The Palestinian farmers spent the night in Beit Shean after attending an introductory welcome dinner. The Israeli farmers joined the group the following morning beginning with a demonstration on bird ringing (a procedure of placing an identification ring on the bird which weighs and examines its physical details). The participants then went on a tour to see Barn Owl and Kestrel nests, where they learned about the life-cycles of the birds. They learnt of the importance of these birds of prey as biological solutions to pests such as rodents – an environmentally friendly, more economical alternative to poisonous bait that is currently used, which pollutes the soil and is harmful to the ecosystem and to other birds.

The participants showed much interest and enthusiasm in the tour, which for some, was their first time seeing these birds from such a short distance. The day continued with lectures at Kibbutz Sde Eliyahu on identifying locations for placement of owl nests, requirements of nests including the different requirements for Kestrel and Barn Owls, as well as techniques for monitoring rodents using humanitarian traps. The farmers discussed different issues related to the Barn Owl – which in Arab culture is believed to bring bad luck. By the end of the workshop farmers showed willingness to implement the techniques they had learnt as a substitute for laying poisoned bait, which is the most commonly implemented method of pest control.

A Palestinian participant commented: “I found the workshop very useful and interesting, particularly realizing that the Barn Owl can be a solution for pest control that is good for the ecosystem. The lectures were of a very high level, and I will definitely recommend the use of Barn Owl in the future.”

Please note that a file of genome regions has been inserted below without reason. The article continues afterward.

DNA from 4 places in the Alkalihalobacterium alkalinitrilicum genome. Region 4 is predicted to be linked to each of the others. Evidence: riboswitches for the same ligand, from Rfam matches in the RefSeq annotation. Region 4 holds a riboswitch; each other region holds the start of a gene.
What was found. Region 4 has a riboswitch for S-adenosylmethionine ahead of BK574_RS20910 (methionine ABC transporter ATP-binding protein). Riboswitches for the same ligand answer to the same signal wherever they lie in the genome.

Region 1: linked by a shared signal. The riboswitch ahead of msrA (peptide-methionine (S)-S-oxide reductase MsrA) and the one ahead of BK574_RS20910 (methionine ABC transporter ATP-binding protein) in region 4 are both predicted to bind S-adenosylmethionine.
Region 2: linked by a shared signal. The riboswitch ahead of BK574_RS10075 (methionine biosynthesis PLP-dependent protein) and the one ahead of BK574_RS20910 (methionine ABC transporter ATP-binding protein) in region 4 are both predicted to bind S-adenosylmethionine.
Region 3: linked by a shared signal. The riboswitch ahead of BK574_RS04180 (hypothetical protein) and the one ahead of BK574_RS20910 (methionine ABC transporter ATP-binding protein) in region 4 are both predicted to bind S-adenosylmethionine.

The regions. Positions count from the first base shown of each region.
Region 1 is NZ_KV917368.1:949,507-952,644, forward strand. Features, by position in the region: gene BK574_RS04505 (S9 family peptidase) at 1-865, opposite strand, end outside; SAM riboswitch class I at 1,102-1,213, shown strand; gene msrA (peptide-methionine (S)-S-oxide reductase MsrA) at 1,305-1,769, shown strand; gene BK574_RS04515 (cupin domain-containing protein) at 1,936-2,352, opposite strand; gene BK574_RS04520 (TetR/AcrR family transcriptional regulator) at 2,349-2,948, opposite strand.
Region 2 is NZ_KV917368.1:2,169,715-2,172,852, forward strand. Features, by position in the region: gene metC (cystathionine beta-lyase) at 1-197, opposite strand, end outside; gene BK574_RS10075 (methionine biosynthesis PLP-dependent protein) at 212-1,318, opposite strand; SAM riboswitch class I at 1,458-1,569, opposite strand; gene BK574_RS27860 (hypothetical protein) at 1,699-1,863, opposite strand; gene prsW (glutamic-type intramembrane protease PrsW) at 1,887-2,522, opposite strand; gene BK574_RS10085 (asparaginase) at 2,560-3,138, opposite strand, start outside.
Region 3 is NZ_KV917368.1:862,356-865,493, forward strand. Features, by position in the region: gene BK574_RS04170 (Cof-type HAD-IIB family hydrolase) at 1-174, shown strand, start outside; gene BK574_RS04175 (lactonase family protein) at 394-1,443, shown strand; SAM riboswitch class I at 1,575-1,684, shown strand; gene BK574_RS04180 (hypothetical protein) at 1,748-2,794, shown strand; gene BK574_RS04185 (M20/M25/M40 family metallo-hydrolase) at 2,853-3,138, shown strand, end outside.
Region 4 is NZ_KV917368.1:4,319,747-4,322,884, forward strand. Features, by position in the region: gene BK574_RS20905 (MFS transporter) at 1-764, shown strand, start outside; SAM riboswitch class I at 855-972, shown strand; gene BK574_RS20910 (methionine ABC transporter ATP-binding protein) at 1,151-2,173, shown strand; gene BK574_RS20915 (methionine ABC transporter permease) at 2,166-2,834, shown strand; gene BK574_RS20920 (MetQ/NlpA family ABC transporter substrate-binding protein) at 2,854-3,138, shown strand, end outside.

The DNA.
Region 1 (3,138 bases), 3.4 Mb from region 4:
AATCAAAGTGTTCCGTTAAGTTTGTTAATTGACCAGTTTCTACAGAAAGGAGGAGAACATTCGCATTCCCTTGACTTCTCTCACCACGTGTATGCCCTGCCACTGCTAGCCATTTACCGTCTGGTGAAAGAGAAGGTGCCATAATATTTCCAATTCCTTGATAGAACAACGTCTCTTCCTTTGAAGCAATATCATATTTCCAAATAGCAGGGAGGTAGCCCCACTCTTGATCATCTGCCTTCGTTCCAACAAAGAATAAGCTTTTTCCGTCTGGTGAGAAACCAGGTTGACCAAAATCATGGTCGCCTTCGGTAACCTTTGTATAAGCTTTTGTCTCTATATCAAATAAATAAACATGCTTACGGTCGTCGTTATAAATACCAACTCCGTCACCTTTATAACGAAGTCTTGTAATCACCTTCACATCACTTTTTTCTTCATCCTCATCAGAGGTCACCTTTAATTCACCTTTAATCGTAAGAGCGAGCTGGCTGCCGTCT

This workshop series is a joint partnership between the Peres Centre for Peace, the Amman Center for Peace and Development and a Palestinian partner and Tel Aviv University, funded by the European Union.

Moishe Postone on history, the Holocaust and the anti-capitalist Left

Anti-capitalist discourse has become personal. Moishe Postone, Professor in the University of Chicago’s History Department, is an intellectual historian who explains this well. Unless I’m mistaken, he also edited His work is also published in what for me is one of the most important texts to come out of the small section of the radical left which fights antisemitism – the reader Why Your Revolution Is No Liberation (all links point here, but it’s gone – I’ll see if I have a copy on file to upload).

His presentation at SOAS on June 15th outlined with great clarity the origins of the weaknesses of thought on the radical left which are preventing it from reckoning with antisemitism. He explains difficulties both universalist and particularist ways of looking at the world have had accommodating Jews since the rise of Fascism in the ’30s. This is not an optimistic presentation, but it does set out and clarify our problem: radical anti-capitalist critique has taken up antisemitic ways of thinking.